How the public destroyed Shell's 2012 ad campaign

A fake P.R. effort shocks even its own creators—twice! And then, less jubilantly, a third time....

In 2012, as part of helping Shell to (mis)launch their Arctic drill rig, we decided to "help" Shell with their "Let's Go" ad campaign too. 

First, we created a website,, whose main feature was a "Shell" tool to generate memes in support for Arctic drilling.

In a fake Shell press release, "Shell" attacked us by noting that we'd very horribly created a fake website,

Delighted readers visited and, on their own initiative, tweeted it out as real. Thousands more users—thrilled to see Shell committing such an obvious gaffe—flooded the site, and Twitter, with generated "Let's Go" memes. To build the "gotcha" effect even further, a very angry and incompetent "Shell intern" (inspired by one angry PR head we'd met) threatened many of the ad submitters with legal action, ensuring yet more tweets and ads. (The "intern" was eventually automated into a twitterbot, back when you could do that sort of thing.)

Most users got the joke at some point—and then flooded the site with yet more ads! Users also voted on their favorite ads, and the winner—"You can't run your SUV on 'cute'"—was put up on a billboard in Houston right near Shell's US headquarters.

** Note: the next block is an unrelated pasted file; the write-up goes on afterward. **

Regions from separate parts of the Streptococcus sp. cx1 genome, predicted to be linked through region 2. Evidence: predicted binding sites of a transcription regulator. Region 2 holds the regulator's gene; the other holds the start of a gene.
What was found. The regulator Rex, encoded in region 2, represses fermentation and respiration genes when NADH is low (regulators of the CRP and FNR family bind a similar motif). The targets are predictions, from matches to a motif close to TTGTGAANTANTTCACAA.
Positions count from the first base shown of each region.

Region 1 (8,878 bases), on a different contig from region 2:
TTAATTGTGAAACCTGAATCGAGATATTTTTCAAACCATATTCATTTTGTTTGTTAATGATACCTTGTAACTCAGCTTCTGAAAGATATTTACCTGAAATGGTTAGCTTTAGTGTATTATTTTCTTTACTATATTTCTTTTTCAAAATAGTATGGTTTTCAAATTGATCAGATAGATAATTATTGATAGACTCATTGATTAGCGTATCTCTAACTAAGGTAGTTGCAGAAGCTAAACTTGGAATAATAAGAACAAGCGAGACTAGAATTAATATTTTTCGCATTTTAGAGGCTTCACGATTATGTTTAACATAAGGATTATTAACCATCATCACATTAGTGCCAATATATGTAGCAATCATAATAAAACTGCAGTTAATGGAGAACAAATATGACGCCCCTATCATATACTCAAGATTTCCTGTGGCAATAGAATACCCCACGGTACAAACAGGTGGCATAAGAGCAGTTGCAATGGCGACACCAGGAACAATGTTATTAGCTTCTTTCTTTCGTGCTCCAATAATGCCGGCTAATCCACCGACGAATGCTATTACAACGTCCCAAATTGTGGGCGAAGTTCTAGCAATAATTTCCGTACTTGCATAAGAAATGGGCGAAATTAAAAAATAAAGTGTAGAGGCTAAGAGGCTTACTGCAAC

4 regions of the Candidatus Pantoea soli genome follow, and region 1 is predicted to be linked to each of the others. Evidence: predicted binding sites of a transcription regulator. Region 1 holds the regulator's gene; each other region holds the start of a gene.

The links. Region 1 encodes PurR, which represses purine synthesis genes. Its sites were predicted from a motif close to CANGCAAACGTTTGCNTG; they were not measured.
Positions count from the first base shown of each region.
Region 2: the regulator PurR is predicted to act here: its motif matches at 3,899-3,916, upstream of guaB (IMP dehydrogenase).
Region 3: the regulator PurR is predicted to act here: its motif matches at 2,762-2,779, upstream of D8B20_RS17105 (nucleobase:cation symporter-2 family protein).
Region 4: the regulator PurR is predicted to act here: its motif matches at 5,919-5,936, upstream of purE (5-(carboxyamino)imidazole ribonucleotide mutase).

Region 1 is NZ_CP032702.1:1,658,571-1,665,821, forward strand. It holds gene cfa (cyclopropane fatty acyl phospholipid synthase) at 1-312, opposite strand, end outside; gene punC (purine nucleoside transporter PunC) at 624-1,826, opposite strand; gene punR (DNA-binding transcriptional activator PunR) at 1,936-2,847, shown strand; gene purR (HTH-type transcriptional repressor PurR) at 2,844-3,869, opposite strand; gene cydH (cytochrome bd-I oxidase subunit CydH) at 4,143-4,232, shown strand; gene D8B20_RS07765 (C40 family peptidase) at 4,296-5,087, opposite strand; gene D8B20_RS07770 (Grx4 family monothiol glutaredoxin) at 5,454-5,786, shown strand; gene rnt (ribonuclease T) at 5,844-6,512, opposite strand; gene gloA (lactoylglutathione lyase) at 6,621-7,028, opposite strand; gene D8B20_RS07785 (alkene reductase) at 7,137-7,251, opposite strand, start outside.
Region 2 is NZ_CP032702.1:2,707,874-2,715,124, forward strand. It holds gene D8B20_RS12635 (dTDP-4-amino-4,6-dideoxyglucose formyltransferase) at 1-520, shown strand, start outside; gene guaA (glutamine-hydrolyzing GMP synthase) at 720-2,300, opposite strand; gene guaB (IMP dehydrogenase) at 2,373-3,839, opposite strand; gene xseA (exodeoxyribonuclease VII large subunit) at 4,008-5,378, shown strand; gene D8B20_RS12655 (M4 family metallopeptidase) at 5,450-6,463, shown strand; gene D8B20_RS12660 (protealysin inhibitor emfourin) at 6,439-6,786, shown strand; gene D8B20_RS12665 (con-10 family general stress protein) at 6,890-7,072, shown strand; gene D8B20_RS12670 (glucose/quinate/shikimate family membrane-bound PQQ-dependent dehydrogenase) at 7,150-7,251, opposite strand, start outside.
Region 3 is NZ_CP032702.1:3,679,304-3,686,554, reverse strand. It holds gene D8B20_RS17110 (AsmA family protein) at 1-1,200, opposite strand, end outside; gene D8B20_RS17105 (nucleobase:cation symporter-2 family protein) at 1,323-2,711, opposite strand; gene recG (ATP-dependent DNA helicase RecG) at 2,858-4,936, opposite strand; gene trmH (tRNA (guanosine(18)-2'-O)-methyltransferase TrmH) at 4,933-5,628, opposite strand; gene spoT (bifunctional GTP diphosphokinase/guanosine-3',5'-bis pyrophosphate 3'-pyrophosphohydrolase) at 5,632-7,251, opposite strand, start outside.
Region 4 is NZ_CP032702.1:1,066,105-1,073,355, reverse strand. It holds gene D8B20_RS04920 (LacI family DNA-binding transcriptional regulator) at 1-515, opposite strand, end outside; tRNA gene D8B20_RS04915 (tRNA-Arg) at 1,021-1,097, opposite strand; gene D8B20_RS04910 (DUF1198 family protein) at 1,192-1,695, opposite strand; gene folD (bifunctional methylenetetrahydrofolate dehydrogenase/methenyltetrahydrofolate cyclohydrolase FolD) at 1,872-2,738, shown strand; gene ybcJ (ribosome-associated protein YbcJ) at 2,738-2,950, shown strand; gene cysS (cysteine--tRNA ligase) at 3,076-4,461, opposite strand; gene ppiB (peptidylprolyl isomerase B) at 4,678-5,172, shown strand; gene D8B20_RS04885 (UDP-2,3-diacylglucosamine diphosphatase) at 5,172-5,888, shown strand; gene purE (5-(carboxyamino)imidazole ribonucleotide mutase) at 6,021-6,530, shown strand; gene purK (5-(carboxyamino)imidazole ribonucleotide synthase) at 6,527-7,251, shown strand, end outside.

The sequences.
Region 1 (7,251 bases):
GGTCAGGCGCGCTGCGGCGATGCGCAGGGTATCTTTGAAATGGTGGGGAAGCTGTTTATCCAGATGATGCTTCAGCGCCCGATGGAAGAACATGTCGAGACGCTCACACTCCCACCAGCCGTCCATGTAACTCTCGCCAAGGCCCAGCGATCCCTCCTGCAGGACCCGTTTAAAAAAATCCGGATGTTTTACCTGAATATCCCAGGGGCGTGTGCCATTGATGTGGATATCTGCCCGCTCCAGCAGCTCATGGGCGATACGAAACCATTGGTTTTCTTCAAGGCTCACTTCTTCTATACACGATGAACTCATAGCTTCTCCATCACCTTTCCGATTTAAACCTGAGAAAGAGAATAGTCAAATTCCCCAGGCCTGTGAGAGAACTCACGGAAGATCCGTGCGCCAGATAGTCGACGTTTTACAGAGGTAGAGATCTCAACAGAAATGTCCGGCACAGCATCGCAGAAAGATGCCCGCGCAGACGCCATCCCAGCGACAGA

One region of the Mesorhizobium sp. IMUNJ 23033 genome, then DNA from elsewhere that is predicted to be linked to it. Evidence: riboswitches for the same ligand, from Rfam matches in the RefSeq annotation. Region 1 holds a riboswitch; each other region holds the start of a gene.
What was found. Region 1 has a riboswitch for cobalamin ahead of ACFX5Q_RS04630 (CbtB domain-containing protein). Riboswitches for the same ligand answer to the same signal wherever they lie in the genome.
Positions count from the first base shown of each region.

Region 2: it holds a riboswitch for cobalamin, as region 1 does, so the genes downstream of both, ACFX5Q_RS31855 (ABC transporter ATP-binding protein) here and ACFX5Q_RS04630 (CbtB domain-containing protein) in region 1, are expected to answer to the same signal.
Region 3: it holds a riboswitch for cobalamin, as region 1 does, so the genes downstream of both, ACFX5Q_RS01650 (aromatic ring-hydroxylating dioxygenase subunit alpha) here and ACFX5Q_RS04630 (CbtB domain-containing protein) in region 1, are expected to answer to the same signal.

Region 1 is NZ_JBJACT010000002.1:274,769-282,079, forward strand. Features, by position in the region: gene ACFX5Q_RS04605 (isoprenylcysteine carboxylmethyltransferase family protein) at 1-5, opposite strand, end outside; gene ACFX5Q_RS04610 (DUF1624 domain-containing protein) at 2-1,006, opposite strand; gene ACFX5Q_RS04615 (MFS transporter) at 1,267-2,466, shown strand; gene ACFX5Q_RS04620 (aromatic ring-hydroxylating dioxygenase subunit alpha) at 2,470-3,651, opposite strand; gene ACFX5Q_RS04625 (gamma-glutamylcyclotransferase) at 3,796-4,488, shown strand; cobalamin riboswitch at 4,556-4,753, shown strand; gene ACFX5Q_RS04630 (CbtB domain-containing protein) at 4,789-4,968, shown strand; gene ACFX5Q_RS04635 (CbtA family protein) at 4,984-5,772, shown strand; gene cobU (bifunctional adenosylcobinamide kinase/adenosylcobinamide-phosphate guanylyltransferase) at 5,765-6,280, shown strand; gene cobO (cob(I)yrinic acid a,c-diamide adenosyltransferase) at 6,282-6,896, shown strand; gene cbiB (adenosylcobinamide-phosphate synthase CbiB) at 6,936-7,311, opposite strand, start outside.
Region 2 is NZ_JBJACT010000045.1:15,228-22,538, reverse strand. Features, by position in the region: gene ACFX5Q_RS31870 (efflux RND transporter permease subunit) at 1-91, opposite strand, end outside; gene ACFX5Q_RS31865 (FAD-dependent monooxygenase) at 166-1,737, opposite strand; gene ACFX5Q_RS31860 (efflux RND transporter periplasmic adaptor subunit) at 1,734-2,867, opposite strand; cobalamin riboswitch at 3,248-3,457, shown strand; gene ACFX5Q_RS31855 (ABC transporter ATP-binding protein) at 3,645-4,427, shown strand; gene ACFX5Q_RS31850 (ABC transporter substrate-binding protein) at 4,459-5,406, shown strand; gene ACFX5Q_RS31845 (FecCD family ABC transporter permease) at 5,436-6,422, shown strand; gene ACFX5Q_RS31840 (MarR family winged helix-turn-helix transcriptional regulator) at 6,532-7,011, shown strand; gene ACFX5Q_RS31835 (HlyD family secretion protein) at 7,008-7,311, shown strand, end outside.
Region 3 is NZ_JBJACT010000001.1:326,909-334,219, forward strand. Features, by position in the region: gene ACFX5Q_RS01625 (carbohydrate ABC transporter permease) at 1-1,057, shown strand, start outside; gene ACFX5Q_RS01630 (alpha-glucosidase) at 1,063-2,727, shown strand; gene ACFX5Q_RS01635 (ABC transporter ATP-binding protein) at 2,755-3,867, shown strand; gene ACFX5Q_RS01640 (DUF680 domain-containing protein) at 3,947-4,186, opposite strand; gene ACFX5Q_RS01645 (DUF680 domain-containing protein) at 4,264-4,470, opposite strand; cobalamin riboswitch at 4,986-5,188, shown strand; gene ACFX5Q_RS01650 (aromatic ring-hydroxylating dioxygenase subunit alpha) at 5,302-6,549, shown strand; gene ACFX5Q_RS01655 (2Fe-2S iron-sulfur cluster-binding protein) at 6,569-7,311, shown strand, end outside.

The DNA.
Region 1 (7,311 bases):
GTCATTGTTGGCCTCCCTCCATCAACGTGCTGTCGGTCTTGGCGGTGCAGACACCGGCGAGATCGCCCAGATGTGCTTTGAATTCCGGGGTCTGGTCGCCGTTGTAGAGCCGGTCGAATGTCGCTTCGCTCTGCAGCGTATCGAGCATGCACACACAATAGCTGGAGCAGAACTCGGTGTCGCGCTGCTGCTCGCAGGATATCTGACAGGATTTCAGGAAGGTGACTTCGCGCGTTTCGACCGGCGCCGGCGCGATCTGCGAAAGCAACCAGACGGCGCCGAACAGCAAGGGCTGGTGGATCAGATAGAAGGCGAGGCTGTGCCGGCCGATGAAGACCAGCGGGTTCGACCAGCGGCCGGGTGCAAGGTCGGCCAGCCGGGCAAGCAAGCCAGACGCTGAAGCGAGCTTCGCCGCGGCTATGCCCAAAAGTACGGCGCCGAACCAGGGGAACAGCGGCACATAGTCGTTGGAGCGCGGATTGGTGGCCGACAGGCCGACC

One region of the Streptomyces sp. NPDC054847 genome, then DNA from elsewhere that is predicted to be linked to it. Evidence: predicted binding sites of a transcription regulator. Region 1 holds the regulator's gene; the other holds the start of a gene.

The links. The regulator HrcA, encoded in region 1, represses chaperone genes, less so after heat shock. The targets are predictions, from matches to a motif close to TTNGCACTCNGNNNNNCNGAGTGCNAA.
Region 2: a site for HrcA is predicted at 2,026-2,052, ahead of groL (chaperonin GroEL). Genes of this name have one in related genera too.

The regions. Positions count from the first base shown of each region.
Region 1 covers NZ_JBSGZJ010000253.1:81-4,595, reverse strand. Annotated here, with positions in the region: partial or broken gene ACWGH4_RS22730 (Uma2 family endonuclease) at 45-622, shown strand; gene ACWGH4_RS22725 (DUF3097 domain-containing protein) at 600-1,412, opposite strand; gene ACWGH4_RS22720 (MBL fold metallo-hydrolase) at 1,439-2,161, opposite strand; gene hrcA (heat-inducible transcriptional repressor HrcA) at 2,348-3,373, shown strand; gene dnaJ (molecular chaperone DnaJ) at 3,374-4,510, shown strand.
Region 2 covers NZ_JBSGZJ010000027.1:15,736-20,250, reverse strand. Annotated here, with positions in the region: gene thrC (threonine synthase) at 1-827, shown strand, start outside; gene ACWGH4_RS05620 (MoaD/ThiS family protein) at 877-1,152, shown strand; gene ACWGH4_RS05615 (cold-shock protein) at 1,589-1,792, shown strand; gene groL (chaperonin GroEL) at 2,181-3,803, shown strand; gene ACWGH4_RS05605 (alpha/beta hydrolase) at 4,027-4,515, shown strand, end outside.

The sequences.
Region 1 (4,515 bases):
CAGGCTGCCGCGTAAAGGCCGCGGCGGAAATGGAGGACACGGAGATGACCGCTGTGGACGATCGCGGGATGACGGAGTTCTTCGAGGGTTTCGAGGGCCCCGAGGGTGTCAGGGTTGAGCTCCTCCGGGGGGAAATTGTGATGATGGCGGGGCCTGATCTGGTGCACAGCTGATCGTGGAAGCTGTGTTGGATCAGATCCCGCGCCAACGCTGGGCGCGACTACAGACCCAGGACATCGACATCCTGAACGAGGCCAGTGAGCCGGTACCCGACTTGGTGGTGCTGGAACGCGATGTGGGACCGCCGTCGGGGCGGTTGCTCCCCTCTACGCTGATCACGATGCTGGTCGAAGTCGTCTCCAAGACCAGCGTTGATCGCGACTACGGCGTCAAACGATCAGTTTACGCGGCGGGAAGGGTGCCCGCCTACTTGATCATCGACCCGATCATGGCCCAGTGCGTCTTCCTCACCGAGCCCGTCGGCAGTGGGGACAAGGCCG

The wave of media stories about the whole nonsense helped publicize the (ultimately successful) campaign to stop Shell's arctic drilling.

The end? No! Several weeks later—long after many articles had been written about the site— sprang back to life, with an even bigger new wave of submissions, bringing a whole new reveal and a whole new wave of publicity. We still have no idea how this happened!

Finally, a few months later, Shell's real-life Arctic drilling ground to a halt due partly to greedy incompetence and partly to public outrage (aka "an unpredictable federal regulatory environment"). And though the media had fully exposed our campaign—twice!—the fake ads were up to stay... so that even today an image search on "Shell Let's Go" or even just "Shell ad campaign" is dominated by the hilarious creations of people fed up and disgusted with Shell's definition of business as usual.

2020 postscript: The story of how we tried to replicate this effect in 2020 may show the terrifying difference between before-Trump and after-Trump times. Yet another reason that when fascism threatens, it's time to get serious.